One of the highlights for me of working on Moho was that sometimes I was lucky enough to visit animation studios. Sometimes I’ve had my nose down in the code, fixing bugs or working on a new feature for so long that I can forget what it’s all for. I’m “only” a toolmaker, and the tool is nothing until it gets used by an artist to tell a story or express themselves.
In November we were back at CTN Expo, demoing Moho for a second year. It’s getting bigger and bigger. This year I thought they had brought in decorative trees until I realized that the tent was so big, it filled up a parking lot and had to include the trees on the sides. Here’s a shot during setup before the crowds arrived: And the Smith Micro booth. I’m demoing Moho on a Microsoft Surface Studio (that got a lot of attention from the artists).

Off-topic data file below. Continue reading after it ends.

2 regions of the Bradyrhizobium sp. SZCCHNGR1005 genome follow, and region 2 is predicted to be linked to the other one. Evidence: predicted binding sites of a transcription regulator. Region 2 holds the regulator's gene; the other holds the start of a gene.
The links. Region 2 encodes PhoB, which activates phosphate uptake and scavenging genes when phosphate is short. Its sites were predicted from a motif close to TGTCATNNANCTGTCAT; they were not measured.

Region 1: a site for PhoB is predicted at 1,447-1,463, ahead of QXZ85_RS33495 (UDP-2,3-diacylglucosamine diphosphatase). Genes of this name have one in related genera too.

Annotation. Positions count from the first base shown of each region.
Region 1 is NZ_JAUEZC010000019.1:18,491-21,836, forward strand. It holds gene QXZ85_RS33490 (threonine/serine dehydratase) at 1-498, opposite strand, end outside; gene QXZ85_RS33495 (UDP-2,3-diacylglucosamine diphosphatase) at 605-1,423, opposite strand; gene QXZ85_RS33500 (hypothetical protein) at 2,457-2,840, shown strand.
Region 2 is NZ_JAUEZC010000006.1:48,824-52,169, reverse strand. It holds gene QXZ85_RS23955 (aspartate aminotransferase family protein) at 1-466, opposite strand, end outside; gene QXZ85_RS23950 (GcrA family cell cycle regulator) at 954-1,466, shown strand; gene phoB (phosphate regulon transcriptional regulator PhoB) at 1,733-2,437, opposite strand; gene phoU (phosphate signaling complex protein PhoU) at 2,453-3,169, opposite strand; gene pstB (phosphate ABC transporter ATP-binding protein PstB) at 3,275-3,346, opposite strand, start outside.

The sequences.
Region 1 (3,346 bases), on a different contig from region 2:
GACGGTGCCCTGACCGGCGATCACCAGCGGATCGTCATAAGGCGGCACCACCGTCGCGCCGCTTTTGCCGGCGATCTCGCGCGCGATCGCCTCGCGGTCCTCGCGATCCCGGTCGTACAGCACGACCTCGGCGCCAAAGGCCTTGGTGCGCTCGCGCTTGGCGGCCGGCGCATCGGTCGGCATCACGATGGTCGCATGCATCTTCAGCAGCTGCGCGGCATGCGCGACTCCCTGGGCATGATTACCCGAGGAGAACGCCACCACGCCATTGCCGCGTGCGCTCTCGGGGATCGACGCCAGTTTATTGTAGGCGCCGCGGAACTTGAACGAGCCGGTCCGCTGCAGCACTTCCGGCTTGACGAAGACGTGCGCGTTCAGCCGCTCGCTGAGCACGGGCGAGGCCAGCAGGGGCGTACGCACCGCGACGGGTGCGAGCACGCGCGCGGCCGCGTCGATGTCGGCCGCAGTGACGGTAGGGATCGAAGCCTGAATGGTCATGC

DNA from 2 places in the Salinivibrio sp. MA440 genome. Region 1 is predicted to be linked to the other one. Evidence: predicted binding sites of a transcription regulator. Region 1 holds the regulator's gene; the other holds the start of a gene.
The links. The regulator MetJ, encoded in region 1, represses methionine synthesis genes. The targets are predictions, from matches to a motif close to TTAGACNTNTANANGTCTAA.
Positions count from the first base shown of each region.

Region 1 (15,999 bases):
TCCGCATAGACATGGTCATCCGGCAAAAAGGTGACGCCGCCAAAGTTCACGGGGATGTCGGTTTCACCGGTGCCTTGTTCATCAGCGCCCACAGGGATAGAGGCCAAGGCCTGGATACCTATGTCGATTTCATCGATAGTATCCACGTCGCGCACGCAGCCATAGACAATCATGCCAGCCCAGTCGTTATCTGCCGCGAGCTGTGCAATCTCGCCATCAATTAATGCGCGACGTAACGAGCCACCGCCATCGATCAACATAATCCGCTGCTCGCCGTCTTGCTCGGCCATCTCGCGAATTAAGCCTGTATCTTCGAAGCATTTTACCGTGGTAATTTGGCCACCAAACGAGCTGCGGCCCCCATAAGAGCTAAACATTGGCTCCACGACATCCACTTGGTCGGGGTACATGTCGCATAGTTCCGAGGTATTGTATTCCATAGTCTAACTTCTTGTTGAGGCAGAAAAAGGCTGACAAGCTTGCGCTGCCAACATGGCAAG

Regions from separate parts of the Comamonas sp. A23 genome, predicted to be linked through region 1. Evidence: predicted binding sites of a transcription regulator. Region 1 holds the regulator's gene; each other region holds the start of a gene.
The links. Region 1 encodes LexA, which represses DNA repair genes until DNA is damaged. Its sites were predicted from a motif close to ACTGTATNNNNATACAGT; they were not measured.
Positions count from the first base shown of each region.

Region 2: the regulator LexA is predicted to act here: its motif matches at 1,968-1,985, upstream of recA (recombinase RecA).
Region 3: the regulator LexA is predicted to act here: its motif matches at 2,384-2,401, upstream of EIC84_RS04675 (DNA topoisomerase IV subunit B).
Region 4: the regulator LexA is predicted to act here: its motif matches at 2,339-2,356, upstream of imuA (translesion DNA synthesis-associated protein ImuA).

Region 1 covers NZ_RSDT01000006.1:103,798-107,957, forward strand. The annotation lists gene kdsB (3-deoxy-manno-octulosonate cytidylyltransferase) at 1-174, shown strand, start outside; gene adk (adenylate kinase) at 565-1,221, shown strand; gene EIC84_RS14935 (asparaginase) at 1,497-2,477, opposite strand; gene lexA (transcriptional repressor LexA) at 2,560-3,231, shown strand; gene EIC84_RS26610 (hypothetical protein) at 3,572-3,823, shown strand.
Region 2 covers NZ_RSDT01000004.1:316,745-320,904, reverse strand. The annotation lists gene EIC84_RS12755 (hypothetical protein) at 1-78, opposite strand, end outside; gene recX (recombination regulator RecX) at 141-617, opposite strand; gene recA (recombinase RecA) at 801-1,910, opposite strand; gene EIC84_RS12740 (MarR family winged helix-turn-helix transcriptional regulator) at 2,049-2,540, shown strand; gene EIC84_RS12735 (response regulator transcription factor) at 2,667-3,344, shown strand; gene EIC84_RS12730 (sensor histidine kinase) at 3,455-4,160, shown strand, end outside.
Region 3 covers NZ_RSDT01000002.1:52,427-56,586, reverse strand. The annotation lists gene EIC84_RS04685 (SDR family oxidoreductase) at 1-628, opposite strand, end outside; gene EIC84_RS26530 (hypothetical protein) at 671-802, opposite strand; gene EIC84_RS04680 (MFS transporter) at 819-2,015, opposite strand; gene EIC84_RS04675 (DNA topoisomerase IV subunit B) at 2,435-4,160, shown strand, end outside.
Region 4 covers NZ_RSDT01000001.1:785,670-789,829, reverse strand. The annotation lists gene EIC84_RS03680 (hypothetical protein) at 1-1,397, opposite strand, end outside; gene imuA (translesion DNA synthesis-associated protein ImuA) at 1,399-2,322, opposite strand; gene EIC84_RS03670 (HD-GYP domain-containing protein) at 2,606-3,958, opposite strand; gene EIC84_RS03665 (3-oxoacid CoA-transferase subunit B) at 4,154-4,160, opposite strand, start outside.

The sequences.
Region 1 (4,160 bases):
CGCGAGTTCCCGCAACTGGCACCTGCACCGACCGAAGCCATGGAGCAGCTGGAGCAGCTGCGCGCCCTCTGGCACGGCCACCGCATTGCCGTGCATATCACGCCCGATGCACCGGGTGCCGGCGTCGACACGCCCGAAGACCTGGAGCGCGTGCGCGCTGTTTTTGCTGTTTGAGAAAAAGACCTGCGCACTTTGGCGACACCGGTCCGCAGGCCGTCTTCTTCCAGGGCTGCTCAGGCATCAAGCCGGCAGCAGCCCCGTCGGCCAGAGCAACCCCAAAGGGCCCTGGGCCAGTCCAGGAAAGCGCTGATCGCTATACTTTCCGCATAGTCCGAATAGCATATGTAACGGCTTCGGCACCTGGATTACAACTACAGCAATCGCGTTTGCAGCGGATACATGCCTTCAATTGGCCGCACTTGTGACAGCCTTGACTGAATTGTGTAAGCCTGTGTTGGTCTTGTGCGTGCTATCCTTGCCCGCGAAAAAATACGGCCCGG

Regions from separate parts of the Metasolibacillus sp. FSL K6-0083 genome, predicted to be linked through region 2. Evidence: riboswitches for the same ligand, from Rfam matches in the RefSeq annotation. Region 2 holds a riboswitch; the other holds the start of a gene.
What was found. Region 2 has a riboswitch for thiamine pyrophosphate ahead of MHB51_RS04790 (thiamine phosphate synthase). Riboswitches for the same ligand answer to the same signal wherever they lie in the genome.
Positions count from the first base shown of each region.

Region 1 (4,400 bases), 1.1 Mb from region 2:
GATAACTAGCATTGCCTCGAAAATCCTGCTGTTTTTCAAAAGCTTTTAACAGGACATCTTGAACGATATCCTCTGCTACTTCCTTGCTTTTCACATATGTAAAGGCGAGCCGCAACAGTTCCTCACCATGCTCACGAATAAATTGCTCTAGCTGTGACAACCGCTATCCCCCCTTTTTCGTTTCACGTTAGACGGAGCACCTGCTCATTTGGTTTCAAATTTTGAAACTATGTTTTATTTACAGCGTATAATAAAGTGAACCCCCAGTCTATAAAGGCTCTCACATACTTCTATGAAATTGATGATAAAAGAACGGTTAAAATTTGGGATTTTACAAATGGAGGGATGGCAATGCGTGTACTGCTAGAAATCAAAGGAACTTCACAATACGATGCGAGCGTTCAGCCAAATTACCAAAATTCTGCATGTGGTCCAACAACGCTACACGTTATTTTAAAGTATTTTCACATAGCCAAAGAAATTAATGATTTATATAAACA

We’re (Smith Micro) here at CTN Animation Expo setting up for a few days of art and animation. If you’re attending, please stop by our booth in Hall B and say hi. If you’re not attending and you’re in the Southern California area, why aren’t you coming to CTN? It’s not too late – if you’re into animation, drawing, or concept art, you’ll love it: http://www.ctnanimationexpo.com/ Teyon and Víctor demoing Manga Studio and Anime Studio:
The product known as Moho went through several years (and product revisions) under the name “Anime Studio”. Moho was the original name of the product, and it was changed back to Moho in 2016. The history below is quite complete, but was written while the product was still called Anime Studio. Anyway… A user (and teacher) of Moho, Jeremy Jones from AnimeStudioTutor.com, has done some serious research to put together a pretty comprehensive history of the program.